A Nashville-based oncology nurse’s attempt to brighten one of her patient's spirits through music has gone viral.
Alex Collazo, who works at Tristar Centennial's Sarah Cannon Cancer Center, is a nurse for Penn Pennington, a 67-year-old longtime musician who is battling non-Hodgkin's lymphoma. Pennington, who was first diagnosed with cancer in 2010, learned over the summer that the disease, which was previously in remission, had returned. This time, doctors told him it was "more life-threatening, more aggressive,” per TODAY.
"The particular plan for treating this strain of lymphoma has been an inpatient in the hospital, five days worth of chemo. Because it's so aggressive, we're having to hit it really hard,” Pennington said.
Understandably, the man was glum, especially after he was admitted to the cancer center to begin treatment.
“To find out the cancer is back… it’s not something anybody wants to hear," said Pennington.
Shortly after arriving, the musician — who, for the past 30 years, has played at various country bars in downtown Nashville and has even hit the stage at the Grand Ole Opry — met 24-year-old Collazo, The Tennessean reports.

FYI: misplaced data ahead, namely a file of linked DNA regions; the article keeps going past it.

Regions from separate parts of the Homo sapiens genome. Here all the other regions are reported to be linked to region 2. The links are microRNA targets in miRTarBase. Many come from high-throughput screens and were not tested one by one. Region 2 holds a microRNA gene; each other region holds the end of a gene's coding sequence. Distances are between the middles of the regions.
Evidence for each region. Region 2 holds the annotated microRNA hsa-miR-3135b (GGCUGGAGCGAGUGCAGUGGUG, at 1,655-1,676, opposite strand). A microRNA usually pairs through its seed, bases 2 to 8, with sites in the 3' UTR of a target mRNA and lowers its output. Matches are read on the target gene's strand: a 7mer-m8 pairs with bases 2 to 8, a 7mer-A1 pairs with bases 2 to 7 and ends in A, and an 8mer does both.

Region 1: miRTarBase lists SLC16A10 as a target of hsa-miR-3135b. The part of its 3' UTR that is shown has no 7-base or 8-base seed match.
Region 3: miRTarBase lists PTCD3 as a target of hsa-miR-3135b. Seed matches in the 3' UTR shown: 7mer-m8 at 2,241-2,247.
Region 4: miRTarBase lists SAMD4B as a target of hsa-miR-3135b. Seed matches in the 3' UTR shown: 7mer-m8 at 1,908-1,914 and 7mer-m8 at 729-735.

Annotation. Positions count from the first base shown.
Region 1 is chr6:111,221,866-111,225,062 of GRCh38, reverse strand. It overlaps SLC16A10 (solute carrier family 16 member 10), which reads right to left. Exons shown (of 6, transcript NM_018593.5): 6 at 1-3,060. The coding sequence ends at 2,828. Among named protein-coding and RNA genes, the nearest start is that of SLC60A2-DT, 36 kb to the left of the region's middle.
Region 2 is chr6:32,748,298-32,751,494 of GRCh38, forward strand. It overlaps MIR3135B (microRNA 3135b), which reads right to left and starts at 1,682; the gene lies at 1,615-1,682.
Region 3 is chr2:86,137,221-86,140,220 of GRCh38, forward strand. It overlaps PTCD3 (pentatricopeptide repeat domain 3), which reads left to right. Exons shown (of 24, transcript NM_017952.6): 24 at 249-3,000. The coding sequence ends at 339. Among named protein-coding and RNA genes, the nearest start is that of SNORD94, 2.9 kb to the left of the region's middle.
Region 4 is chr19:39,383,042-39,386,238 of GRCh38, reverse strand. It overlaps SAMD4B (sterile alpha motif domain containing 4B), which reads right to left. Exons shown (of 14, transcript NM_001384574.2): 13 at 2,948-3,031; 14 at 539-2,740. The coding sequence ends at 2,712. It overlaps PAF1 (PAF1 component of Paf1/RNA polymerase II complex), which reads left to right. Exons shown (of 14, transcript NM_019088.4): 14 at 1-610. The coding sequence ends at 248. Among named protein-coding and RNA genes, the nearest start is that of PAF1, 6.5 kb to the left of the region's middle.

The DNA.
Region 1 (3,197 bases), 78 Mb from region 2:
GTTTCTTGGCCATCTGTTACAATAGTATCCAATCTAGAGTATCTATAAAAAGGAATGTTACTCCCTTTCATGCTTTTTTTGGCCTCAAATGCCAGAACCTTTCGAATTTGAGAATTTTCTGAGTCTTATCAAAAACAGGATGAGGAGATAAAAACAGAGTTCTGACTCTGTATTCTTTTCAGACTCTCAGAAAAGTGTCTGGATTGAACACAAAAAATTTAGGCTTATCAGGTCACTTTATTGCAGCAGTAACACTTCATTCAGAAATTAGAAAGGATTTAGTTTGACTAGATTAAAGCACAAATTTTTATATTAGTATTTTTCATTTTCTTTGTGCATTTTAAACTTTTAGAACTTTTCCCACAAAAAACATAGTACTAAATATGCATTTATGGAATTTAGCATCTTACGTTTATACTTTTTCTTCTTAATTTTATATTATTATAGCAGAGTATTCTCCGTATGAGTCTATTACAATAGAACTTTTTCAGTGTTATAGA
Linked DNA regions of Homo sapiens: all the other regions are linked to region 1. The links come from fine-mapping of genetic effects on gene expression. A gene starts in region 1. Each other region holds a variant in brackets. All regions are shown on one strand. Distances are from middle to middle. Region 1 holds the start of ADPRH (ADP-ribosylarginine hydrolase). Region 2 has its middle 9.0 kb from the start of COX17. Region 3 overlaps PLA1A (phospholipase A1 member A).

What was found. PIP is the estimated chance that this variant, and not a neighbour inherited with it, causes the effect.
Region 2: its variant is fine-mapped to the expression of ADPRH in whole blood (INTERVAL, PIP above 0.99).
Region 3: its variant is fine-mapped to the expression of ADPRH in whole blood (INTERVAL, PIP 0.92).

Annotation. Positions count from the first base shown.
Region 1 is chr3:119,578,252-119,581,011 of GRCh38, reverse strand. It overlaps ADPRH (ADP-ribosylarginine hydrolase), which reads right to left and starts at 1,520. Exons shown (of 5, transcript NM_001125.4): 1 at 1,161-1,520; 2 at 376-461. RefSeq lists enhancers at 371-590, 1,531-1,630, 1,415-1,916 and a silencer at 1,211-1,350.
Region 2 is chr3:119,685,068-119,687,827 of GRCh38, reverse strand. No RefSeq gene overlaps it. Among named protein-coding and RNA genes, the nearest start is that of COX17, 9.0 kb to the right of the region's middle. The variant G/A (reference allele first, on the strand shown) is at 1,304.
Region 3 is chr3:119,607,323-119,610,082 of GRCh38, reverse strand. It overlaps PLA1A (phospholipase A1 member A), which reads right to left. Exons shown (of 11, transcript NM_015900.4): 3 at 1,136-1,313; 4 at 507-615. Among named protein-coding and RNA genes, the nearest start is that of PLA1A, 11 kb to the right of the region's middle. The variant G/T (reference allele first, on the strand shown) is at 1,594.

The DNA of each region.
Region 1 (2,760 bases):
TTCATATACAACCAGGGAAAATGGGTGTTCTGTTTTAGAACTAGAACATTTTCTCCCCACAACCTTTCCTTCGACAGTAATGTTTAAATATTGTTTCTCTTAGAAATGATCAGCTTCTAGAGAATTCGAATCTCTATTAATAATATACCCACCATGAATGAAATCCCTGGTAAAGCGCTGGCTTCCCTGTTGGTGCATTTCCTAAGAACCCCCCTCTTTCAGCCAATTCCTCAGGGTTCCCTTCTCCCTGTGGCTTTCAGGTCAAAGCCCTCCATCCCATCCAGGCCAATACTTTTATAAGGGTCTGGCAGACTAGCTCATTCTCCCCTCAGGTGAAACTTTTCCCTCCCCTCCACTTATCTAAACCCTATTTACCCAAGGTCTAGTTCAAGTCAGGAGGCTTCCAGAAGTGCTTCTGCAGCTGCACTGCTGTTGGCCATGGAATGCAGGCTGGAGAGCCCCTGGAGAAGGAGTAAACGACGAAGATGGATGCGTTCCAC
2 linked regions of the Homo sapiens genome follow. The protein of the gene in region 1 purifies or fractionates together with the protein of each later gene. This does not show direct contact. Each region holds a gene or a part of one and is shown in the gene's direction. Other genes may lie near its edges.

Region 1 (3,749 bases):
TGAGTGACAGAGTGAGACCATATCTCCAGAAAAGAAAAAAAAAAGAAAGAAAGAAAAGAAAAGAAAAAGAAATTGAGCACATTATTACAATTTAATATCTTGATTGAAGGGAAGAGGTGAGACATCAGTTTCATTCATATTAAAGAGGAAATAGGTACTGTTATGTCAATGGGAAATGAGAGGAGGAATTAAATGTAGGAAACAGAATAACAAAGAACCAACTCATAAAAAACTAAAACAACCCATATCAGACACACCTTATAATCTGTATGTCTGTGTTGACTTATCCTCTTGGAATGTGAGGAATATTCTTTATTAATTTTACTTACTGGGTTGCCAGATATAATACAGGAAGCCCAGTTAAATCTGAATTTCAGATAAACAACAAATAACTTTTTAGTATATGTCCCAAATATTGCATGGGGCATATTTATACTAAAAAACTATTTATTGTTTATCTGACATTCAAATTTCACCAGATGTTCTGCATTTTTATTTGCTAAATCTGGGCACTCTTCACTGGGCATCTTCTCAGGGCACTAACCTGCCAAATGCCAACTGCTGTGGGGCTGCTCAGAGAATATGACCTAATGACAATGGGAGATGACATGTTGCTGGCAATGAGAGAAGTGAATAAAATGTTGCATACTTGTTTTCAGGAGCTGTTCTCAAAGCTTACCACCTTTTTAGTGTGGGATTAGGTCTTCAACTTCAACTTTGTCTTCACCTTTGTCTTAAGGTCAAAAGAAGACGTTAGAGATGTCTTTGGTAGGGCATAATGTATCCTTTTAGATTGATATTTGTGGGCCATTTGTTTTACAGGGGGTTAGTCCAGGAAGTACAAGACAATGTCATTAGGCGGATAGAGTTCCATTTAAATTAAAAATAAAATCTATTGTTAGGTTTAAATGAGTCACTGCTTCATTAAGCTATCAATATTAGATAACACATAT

"I admitted him to the hospital and we got to talking, so I asked him to tell me something fun about himself. I could tell he was kind of down," she told the newspaper.
Pennington proceeded to tell the nurse about his love for skydiving, while Collazo discussed her passion for music — singing, specifically. The two immediately hit it off, and Collazo offered to bring in her guitar for him to play.
On Sunday, Pennington was feeling well enough to give it a shot, and the two had a jam session. In light of the holiday season, the pair played “O Holy Night," as the nurse sang while Pennington strummed the guitar. The video of their performance, which was shared to Facebook by Pennington's daughter, Brandi Leath, has since gone viral. As of this writing, the footage boasted more than 6,000 reactions and shares, with some 350,000 views.
The 67-year-old called the moment an “escape.”
"Any time you go to the hospital for cancer, it's automatically a downer. This was an escape, for a while. It was a good thing," he told The Tennessean. Leath told the outlet that she was also deeply touched by the duet.
“Music is such a wonderful healer," she said. "I was completely, totally moved by this.”
Collazo said she used the duet as a way to help Pennington “forget he was in the hospital and what was going on.”
"This is what we do on our floor,” she added. “We put compassion into everything."